A Journey Through the Chocolate Underbelly of America

Book - 2004
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Perhaps you remember the whipped splendor of the Choco-Lite, or the luscious Caravelle bar, or maybe the sublime and perfectly balanced Hershey's Cookies 'n Mint. The Marathon, an inimitable rope of caramel covered in chocolate. Oompahs. Bit-O-Choc. The Kit Kat Dark.

Steve Almond certainly does. In fact, he was so obsessed by the inexplicable disappearance of these bars--where'd they go?--that he embarked on a nationwide journey to uncover the truth about the candy business. There, he found an industry ruled by huge conglomerates, where the little guys, the last remaining link to the glorious boom years of the candy bar in America, struggle to survive.

Visiting the candy factories that produce the Twin Bing, the Idaho Spud, the Goo Goo Cluster, the Valomilk, and a dozen other quirky bars, Almond finds that the world of candy is no longer a sweet haven. Today's precious few regional candy makers mount daily battles against corporate greed, paranoia, and that good old American compulsion: crushing the little guy.

Part candy porn, part candy polemic, part social history, part confession, Candyfreak explores the role candy plays in our lives as both source of pleasure and escape from pain. By turns ecstatic, comic, and bittersweet, Candyfreak is the story of how Steve Almond grew up on candy--and how, for better and worse, candy has grown up, too.
Publisher: Chapel Hill, N.C. : Algonquin Books of Chapel Hill, c2004.
ISBN: 9781565124219
Characteristics: 266 p. ;,18 cm.


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Feb 04, 2016

Best History of Candy Ever.

WVMLStaffPicks Jan 22, 2015

A man with a keen interest in the candy bars of days gone by goes across America looking for the small factories producing chocolate bars known only in their local area. Part social history, part hip kookiness, this book is a warning to seize your chance to enjoy Idaho Spuds in Boise and GooGoo Clusters in Nashville before Wal-Mart’s domination of the marketplace finishes off these independent manufacturers.

Jun 02, 2012

This is a funny book about a guy visiting several chocolate bar factories which make retro candies from his childhood, such as the Idaho Spud, Valomilk, Twin Bing, etc.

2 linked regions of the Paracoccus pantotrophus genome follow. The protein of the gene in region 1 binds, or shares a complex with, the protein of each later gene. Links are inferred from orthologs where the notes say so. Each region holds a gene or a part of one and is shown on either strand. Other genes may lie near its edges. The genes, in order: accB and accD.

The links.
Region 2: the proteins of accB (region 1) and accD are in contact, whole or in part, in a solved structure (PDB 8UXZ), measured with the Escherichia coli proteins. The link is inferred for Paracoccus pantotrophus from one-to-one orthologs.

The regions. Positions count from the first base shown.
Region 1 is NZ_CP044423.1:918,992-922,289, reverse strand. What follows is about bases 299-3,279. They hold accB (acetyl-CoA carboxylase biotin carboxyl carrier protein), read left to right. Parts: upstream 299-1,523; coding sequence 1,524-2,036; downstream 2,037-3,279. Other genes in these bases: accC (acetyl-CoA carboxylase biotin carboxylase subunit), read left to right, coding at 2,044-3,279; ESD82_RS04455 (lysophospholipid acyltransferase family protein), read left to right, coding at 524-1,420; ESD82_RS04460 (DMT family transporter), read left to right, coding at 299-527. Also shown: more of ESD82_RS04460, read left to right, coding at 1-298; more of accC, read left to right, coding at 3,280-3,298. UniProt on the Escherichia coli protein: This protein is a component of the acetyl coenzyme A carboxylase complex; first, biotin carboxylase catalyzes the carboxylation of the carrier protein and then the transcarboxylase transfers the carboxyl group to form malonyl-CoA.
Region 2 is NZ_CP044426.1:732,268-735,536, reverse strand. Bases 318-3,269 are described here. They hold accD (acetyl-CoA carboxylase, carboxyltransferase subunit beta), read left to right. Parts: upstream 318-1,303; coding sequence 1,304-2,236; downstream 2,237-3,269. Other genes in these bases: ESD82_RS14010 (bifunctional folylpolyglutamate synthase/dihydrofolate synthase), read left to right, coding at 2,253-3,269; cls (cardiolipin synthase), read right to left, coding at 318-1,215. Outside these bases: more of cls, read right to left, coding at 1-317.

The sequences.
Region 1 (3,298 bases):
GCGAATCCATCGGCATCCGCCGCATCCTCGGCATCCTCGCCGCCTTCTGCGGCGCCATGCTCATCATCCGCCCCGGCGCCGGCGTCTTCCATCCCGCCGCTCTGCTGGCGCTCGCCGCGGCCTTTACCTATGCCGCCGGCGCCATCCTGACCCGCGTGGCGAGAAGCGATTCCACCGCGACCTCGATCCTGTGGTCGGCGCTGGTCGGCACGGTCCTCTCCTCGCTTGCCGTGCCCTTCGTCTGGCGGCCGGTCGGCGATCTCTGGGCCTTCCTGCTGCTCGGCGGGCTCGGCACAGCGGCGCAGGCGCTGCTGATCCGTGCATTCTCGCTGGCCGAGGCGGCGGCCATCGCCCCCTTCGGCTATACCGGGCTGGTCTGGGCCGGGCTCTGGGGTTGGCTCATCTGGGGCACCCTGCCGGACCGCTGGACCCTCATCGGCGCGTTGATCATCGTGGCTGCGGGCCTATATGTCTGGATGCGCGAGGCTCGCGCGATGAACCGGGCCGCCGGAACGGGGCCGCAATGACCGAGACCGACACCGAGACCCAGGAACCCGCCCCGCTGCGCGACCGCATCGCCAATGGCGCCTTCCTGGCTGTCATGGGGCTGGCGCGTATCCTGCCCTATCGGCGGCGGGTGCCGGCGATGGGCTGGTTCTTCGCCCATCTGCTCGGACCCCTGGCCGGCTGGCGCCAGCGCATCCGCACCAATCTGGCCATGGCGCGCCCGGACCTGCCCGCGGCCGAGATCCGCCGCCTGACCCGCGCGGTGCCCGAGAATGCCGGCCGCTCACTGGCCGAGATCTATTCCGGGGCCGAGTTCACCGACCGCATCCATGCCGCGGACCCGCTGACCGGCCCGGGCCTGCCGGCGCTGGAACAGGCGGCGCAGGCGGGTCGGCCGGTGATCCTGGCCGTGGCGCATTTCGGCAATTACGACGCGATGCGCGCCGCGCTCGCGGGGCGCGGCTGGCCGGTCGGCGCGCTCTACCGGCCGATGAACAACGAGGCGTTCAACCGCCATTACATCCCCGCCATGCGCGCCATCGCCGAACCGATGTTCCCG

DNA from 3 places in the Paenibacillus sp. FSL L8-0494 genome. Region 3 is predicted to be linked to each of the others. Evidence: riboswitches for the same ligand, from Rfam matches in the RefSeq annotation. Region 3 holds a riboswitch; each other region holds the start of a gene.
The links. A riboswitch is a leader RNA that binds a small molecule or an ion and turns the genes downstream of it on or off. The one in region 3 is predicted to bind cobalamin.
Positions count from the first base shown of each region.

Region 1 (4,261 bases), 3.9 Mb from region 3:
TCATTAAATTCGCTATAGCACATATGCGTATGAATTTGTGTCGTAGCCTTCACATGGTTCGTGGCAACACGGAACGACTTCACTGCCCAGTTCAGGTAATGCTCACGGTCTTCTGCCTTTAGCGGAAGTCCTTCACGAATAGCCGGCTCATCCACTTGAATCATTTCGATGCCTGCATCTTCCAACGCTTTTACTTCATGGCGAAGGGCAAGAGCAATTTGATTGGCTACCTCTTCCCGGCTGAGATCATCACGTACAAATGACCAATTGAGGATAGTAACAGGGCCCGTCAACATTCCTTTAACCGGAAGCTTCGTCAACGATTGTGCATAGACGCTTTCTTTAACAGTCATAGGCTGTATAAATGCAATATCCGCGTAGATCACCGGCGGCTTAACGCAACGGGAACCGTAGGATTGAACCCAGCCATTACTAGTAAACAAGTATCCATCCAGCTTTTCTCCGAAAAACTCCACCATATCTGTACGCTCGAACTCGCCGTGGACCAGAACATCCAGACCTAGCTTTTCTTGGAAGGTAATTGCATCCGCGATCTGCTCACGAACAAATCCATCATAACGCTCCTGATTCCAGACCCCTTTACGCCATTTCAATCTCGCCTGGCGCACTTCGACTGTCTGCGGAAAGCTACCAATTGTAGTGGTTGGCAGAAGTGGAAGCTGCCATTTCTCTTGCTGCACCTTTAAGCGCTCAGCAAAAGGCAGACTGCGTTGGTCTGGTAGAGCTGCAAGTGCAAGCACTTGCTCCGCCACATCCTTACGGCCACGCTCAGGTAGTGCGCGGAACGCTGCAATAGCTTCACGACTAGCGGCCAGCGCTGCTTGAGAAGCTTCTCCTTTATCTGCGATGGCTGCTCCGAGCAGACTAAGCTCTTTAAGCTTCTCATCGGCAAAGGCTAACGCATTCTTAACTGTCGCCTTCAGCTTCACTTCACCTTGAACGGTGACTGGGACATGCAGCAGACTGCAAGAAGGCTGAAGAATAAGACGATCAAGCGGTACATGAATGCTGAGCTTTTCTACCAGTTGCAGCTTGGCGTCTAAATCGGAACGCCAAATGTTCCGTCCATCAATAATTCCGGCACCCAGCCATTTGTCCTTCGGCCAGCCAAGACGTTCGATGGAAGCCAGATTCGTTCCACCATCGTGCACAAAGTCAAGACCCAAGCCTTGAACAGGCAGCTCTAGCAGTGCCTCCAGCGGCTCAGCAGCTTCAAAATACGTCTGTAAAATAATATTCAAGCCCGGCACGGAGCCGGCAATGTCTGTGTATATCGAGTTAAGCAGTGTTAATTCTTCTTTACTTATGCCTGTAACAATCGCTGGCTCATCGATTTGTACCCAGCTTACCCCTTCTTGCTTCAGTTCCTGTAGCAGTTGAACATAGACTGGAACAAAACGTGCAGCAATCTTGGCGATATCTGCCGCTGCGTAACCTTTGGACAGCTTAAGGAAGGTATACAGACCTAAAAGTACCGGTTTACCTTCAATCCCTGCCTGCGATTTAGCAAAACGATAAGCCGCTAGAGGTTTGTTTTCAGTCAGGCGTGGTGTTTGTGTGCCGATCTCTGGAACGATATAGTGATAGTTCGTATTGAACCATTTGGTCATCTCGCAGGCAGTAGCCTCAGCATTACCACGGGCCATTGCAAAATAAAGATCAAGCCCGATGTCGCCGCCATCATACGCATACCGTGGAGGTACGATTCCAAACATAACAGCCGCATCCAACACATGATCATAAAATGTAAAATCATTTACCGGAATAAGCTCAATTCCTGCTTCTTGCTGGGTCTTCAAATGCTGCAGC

I wish the book would have focused more on the bars and less on the guy's personal ramblings, but it did make me curious to try the bars because they are not sold here.

I tried the Idaho Spud and some others when I saw them in Las Vegas... and they weren't super good or anything.

Aug 22, 2011

It didn't suit my taste.

Aug 05, 2011

sioux city history

Aug 03, 2010

This book is a wondefully funny read which will bring back memories of long lost candies and introduce you to new treats. It will keep you laughing out loud. Great for vacations or any other time you need a light read.

Aug 20, 2009

If you like candy, or maybe love candy, then take a bite, lick, or whiff of Candyfreak. It is the story of one confectionary-obsessed individual (the author Steve Almond, with his ideal candy-ready last name) and his journey to discover what happened to the candies that made his childhood so sweet--the Choco-Lite, the Caravelle Bar, Hersey?s Cookies n? Mint, the Valomilk, and the Kit Kat Dark. To discover the fates of these and other forgotten goodies, Almond investigates and tours confection companies. Almond is a self-described candy freak and his book is a rousing declaration of his obsessive sweet tooth, a richly detailed history of the candy bars and other sweets in the United States, and an exploration of the rarely-seen world of candy manufacturing. Almond meets candy makers, experiences their sweet products, and provides the reader with his honest opinion. The descriptions of the candies are so rich that you may very well do more than just taste the goodness?you might just literally devour this book.

Eat-while-you-read: Valomilk Bars, the messiest candy ever invented.

Nov 03, 2006

I recommend this book. Quick read, witty, off-the-cuff style, plus some good information about the candy business and why small businesses struggle against the big guys. Plus, for a 40-something reader, it's a nostalgia trip. I remember fondly a number of the candy bars that Almond also remembers--I have found myself thinking back to my days staring at the local Ben Franklin candy counter, weighing my options. . . .

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